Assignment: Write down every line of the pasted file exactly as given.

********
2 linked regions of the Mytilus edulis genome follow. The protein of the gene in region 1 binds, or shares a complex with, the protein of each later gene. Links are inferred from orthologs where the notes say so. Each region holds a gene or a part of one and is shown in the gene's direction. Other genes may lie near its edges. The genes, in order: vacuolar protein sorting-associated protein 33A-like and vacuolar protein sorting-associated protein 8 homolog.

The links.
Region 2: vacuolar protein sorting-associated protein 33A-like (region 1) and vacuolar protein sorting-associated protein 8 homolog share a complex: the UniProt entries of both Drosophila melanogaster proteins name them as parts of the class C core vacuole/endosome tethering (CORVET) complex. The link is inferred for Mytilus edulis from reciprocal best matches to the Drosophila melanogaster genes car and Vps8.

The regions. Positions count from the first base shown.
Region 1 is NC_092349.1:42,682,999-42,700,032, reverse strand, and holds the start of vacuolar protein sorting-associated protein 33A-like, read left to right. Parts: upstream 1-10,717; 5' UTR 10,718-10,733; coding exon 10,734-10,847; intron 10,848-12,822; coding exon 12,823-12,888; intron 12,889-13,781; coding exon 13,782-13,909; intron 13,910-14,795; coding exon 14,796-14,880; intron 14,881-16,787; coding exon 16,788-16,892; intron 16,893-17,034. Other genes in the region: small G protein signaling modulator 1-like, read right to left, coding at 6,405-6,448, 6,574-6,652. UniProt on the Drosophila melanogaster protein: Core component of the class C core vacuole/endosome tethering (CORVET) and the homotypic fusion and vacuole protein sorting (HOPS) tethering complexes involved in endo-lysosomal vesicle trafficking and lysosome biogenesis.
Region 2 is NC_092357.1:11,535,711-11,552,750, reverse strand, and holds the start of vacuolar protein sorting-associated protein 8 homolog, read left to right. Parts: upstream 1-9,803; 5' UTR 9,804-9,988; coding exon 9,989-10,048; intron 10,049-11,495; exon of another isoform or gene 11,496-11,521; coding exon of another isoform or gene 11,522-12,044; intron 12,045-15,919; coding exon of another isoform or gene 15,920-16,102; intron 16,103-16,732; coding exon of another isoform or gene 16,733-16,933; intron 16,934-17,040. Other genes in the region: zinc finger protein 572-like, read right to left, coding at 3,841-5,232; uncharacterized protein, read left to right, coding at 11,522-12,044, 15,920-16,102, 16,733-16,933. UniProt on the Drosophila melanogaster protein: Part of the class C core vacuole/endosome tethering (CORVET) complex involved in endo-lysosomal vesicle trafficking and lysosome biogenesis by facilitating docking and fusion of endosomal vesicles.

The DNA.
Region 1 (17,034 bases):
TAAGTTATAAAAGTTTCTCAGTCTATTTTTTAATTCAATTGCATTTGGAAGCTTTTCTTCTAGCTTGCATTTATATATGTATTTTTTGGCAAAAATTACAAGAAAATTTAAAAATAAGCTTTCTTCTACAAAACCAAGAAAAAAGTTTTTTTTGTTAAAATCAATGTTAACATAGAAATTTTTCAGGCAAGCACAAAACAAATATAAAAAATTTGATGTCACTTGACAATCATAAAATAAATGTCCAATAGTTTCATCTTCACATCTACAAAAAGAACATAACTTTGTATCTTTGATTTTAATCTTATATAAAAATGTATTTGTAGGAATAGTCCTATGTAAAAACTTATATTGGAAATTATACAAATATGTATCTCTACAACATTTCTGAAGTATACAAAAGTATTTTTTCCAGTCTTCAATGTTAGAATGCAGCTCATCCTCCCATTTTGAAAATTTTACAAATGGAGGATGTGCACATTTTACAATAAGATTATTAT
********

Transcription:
2 linked regions of the Mytilus edulis genome follow. The protein of the gene in region 1 binds, or shares a complex with, the protein of each later gene. Links are inferred from orthologs where the notes say so. Each region holds a gene or a part of one and is shown in the gene's direction. Other genes may lie near its edges. The genes, in order: vacuolar protein sorting-associated protein 33A-like and vacuolar protein sorting-associated protein 8 homolog.

The links.
Region 2: vacuolar protein sorting-associated protein 33A-like (region 1) and vacuolar protein sorting-associated protein 8 homolog share a complex: the UniProt entries of both Drosophila melanogaster proteins name them as parts of the class C core vacuole/endosome tethering (CORVET) complex. The link is inferred for Mytilus edulis from reciprocal best matches to the Drosophila melanogaster genes car and Vps8.

The regions. Positions count from the first base shown.
Region 1 is NC_092349.1:42,682,999-42,700,032, reverse strand, and holds the start of vacuolar protein sorting-associated protein 33A-like, read left to right. Parts: upstream 1-10,717; 5' UTR 10,718-10,733; coding exon 10,734-10,847; intron 10,848-12,822; coding exon 12,823-12,888; intron 12,889-13,781; coding exon 13,782-13,909; intron 13,910-14,795; coding exon 14,796-14,880; intron 14,881-16,787; coding exon 16,788-16,892; intron 16,893-17,034. Other genes in the region: small G protein signaling modulator 1-like, read right to left, coding at 6,405-6,448, 6,574-6,652. UniProt on the Drosophila melanogaster protein: Core component of the class C core vacuole/endosome tethering (CORVET) and the homotypic fusion and vacuole protein sorting (HOPS) tethering complexes involved in endo-lysosomal vesicle trafficking and lysosome biogenesis.
Region 2 is NC_092357.1:11,535,711-11,552,750, reverse strand, and holds the start of vacuolar protein sorting-associated protein 8 homolog, read left to right. Parts: upstream 1-9,803; 5' UTR 9,804-9,988; coding exon 9,989-10,048; intron 10,049-11,495; exon of another isoform or gene 11,496-11,521; coding exon of another isoform or gene 11,522-12,044; intron 12,045-15,919; coding exon of another isoform or gene 15,920-16,102; intron 16,103-16,732; coding exon of another isoform or gene 16,733-16,933; intron 16,934-17,040. Other genes in the region: zinc finger protein 572-like, read right to left, coding at 3,841-5,232; uncharacterized protein, read left to right, coding at 11,522-12,044, 15,920-16,102, 16,733-16,933. UniProt on the Drosophila melanogaster protein: Part of the class C core vacuole/endosome tethering (CORVET) complex involved in endo-lysosomal vesicle trafficking and lysosome biogenesis by facilitating docking and fusion of endosomal vesicles.

The DNA.
Region 1 (17,034 bases):
TAAGTTATAAAAGTTTCTCAGTCTATTTTTTAATTCAATTGCATTTGGAAGCTTTTCTTCTAGCTTGCATTTATATATGTATTTTTTGGCAAAAATTACAAGAAAATTTAAAAATAAGCTTTCTTCTACAAAACCAAGAAAAAAGTTTTTTTTGTTAAAATCAATGTTAACATAGAAATTTTTCAGGCAAGCACAAAACAAATATAAAAAATTTGATGTCACTTGACAATCATAAAATAAATGTCCAATAGTTTCATCTTCACATCTACAAAAAGAACATAACTTTGTATCTTTGATTTTAATCTTATATAAAAATGTATTTGTAGGAATAGTCCTATGTAAAAACTTATATTGGAAATTATACAAATATGTATCTCTACAACATTTCTGAAGTATACAAAAGTATTTTTTCCAGTCTTCAATGTTAGAATGCAGCTCATCCTCCCATTTTGAAAATTTTACAAATGGAGGATGTGCACATTTTACAATAAGATTATTAT